Without video games, outside of the world of video games, where else does this behavior exist? Rigid caste systems? Sectarian strife? Perhaps the source of the conflict are present societal norms being played to ridiculous extremes?

In other words, take "games" out of the equation and examine the behavior itself.

Will Hendrickson
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Wow, that is a LOT of social pressure :(

I thought I had it tough, my whole family has actively tried to stop me from becoming a game developer. They see no value in it.

I was programming computers in BASIC from a very young age, but all of my efforts as a kid to develop games were mercilessly shot down by my parents. So, I didn't get the chance to develop anything until I went to college.

But my struggles pale in comparison to yours.

I am glad that you have finally been able to overcome, and begin really working on your passion! No one should ever try to take that away from you, shame shame SHAME on the computer science guy!

Christopher Gore-Gammon
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That was a beautiful story!

I actually have had some of the same experiences, but as a young African American man, many people do not believe that I can be a programmer or game developer. People discriminated against me because I did not fit any stereotypes that they threw at me. I sometimes feel that within the game industry and community, as many people like to stick to what they know and are not open to change.

I believe that every entertainment industry goes through the metaphorical stages of grief. Right now we are in the anger stage, where people want the industry to be what they want it to be. But, the way that I see it, the light at the end of the tunnel is always acceptance.

Matthew Calderaz
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Great story. Though it sounds like for different reasons, I too was discouraged from studying CSCI initially by a junior college guidance counselor, ("It's a lot of math!" She said.) But after that first class in 'C', I knew it was for me.

Though you may not get 100 comments; Inspirational stories like this, along with the technical articles from female devs on Gamasutra, do far more to further the cause of supporting female developers than a dozen angry bloggers' rants!

Patrick Haslow
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Thanks so much for sharing this. I teared up a little. I think it might be the mention of Adventure and Dark Forces (my first mod projects) that pushed me over the edge. Hopefully less women of similar interests have to go through what you did now and in the future.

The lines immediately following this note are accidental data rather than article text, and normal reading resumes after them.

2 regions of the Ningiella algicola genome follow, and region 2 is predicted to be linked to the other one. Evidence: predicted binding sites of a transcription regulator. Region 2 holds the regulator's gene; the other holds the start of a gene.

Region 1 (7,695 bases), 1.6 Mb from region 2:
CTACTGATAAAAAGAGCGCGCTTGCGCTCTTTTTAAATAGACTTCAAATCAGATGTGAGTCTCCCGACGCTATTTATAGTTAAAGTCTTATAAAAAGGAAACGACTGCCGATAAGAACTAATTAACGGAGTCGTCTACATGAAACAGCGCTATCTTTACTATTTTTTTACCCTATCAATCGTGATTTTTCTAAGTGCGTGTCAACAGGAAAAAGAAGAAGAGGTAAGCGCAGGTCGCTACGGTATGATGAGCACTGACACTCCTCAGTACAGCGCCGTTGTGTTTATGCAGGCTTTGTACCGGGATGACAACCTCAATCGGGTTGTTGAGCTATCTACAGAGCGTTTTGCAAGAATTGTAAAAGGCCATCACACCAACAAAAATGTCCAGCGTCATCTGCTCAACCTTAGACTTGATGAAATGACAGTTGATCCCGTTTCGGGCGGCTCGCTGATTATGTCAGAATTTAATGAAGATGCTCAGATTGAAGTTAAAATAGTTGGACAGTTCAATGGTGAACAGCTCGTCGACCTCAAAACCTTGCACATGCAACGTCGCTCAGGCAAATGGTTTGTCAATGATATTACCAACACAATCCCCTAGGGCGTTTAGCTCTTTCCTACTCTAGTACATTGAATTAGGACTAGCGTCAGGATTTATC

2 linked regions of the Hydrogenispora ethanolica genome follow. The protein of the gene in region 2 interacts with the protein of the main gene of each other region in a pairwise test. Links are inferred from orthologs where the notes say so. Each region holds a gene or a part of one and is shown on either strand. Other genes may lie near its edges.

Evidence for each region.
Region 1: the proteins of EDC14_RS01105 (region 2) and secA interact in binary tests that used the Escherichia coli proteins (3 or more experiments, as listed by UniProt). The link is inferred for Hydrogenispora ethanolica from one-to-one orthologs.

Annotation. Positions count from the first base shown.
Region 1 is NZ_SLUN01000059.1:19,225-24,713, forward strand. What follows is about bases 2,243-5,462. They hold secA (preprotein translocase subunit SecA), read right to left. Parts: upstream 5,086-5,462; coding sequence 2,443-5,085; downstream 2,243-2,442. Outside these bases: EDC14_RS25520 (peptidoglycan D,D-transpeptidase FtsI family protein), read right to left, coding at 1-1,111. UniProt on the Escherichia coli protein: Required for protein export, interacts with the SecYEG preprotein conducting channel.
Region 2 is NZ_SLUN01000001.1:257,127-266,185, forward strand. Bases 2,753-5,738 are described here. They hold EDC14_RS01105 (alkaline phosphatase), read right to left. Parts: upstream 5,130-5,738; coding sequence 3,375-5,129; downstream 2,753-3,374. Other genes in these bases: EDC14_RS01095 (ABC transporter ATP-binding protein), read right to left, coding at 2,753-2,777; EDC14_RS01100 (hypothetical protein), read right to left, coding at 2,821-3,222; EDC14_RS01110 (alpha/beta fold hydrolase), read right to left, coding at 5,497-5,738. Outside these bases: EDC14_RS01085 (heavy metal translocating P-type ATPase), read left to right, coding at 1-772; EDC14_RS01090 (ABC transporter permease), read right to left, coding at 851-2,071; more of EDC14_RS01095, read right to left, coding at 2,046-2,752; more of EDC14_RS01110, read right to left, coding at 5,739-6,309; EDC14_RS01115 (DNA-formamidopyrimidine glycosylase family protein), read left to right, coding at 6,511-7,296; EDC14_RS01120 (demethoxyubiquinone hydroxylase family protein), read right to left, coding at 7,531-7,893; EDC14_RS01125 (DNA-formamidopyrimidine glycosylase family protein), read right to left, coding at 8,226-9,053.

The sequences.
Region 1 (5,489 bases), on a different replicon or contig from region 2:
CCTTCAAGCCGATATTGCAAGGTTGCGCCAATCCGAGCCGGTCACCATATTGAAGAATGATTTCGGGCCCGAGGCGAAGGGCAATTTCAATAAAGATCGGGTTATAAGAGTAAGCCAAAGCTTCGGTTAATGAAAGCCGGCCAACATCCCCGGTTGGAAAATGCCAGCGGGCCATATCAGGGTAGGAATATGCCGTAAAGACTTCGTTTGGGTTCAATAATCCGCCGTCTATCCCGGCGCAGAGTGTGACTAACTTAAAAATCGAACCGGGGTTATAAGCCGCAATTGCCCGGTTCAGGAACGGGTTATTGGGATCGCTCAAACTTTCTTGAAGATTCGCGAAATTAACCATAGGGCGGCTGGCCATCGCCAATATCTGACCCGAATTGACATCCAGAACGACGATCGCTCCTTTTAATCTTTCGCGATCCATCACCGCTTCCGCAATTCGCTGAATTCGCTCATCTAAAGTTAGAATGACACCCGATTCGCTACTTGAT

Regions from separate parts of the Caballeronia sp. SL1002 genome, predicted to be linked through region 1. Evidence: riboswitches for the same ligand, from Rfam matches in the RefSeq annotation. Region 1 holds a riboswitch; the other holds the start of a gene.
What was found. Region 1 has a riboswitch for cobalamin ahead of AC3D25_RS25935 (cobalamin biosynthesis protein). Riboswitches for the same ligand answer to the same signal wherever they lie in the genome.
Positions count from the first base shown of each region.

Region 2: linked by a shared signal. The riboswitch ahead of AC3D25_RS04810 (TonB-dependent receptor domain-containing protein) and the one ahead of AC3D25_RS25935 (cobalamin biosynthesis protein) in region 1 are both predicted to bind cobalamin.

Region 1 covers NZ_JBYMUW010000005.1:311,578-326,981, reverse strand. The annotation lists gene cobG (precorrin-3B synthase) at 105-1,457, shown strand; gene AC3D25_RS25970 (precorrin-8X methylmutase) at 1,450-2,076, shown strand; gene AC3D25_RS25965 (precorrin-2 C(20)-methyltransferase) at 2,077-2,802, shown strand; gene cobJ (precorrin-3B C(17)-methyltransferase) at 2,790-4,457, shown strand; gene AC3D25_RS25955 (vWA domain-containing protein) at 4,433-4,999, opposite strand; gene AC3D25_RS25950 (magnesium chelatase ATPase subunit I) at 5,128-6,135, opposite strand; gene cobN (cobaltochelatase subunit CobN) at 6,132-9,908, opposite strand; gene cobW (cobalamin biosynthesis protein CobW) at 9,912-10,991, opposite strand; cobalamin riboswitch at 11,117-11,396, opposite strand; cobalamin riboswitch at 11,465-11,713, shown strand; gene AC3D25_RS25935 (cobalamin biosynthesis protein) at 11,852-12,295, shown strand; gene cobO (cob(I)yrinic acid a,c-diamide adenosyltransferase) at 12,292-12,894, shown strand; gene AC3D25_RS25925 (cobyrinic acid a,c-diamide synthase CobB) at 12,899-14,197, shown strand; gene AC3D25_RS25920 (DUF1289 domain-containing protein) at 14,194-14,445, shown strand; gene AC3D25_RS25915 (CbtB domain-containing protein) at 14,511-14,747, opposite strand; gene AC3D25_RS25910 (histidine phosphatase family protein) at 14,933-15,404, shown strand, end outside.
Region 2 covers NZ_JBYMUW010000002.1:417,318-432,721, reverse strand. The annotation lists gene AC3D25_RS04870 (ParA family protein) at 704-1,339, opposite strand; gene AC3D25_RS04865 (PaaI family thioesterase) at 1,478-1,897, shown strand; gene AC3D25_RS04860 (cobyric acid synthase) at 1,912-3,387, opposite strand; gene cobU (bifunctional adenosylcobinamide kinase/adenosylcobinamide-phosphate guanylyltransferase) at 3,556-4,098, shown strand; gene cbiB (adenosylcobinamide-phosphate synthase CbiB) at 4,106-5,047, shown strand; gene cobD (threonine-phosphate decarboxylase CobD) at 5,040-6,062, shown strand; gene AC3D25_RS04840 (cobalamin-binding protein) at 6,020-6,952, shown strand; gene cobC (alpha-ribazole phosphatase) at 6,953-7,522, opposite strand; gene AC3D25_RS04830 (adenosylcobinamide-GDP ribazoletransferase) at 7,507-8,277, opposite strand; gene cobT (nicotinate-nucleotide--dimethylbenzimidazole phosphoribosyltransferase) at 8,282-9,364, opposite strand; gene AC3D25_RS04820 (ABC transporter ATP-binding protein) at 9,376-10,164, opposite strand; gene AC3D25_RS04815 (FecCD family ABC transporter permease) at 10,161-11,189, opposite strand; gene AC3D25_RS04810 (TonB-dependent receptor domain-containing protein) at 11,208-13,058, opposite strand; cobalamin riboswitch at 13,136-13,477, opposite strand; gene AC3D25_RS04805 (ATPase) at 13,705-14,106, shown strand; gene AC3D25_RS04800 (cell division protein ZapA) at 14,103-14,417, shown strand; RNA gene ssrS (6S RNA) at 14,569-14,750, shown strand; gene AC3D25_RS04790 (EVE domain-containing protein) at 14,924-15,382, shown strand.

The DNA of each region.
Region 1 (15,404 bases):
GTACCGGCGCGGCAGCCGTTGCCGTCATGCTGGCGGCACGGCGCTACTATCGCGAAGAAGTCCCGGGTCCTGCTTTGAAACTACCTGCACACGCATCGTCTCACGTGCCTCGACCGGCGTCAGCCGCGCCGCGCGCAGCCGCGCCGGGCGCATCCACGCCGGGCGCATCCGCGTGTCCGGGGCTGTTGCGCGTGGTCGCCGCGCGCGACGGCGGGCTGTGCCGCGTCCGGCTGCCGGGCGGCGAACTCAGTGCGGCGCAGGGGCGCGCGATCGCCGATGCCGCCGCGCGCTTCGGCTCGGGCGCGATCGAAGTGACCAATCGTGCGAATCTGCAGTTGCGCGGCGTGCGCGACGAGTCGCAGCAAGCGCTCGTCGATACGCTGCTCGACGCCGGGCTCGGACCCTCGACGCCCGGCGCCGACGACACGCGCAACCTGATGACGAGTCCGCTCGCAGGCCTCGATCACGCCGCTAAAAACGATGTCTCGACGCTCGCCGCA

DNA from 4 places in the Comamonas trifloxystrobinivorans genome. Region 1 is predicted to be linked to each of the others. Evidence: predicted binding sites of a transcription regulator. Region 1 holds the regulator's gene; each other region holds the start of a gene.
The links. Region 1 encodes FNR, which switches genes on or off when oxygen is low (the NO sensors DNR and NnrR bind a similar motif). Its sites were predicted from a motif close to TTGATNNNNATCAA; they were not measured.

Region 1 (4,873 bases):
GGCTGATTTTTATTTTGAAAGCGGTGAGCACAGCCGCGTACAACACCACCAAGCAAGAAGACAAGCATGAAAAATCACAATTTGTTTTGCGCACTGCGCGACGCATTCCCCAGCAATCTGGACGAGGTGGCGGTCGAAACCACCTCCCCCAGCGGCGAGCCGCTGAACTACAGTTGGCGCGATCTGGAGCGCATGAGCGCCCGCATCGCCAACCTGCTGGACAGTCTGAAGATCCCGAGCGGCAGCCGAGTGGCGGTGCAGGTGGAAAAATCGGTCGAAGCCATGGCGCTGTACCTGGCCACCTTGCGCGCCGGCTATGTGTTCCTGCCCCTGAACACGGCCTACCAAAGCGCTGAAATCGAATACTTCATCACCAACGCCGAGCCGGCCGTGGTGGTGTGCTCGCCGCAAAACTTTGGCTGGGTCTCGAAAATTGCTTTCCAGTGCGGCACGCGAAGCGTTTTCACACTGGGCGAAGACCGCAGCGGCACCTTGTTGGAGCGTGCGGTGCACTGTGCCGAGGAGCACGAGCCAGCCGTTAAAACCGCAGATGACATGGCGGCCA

Benjamin Quintero
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Anna, thank you. I much prefer the personal stories like these than those who would rather just say, "You're doing it wrong. I know what I'm talking about, I'm a female."

Us guys may be generally terrible at a lot of things but it doesn't mean we can't stop to focus and learn a little more about someone. It's stories like these that, in time, will help to change perception more naturally than those who would suggest it with a jagged pill and a glass of vinegar.

Christian Kulenkampff
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Great article, thank you! Just recently an intern told me she thinks she can't become a very good programmer because she is a woman. As you nicely illustrated these internalized impressions are not life choices but effects of systemic social exclusion.

Kenneth Nussbaum
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As a male this article spoke to me a lot as well. Even as guy I've felt I've needed to hid my video game obsession with most of my friends with the exception of one or two and even now I still hid the bulk of my programming from girlfriends. I've also have had people tell me that I should stay away from programming and I think its because programmers are quick to turn away a lot of potential programmers simply because the rest of society has chosen to reject them to begin with or are tired of explaining the mystery of it to people who are just looking to hear a magic bullet answer for how it all works.

I'm in no way trying to play down or invalidate the many issues that surround being a female game developer/programmer but my perception of your article spoke more to my feelings of how being passionate about game design can make you feel like an outsider.

Your enthusiasm for gaming is refreshing and even though it can be isolating its comforting to know people like you are out there and willing to share there experiences and help our community grow. One of the things that keeps me motivated about working in game development is that I'll eventually become more and more connected with the people that share my interest. Thank you for taking the time to write this I hope you meet more open minded people as you continue.

Steve Fulton
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Great story, great journey. I'm so happy to see that you finally made it and are doing what always wanted to do.

Rodney Emerson
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Women are not ruining gaming, not in the least. It's social politics that are ruining gaming.

Reading some of what's been posted in the last week on this issue, absolutely none of it has anything to do with games. Not even a word of it. It's all about social media, girl "X" sleeping with boy "Y", and flamewars. All of it is the wolf of internet drama, a beast which can be found anywhere online; and it is using women's issues and video games as it's proverbial sheep's clothing. I urge you and anyone who reads this not to be fooled by the great noise, declarations of war, and the self righteous posturing: This is not a gaming issue, it's dramatics. Articles like this, which aim for understanding and reason, only makes this all the more obvious.

EDIT: As an add on, I will confess: Your article got me to tear up a little bit. Most of my geeky friends were girls, so I can't say that I ever subscribed to the "boy's club" mentality. But I did connect with much of what you wrote. This is the sort of thing I wish I could see more of, instead of the usual vitriol laden conversation that is the usual style of the internet.

Thank you for writing Ms. Tito. I wish you success in your endeavors.

Slo Bu
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There will always be prejudice. Both male and female gamers who take sides. I like the idea that we are all gamers - because that's the one truth in a sea of opinions.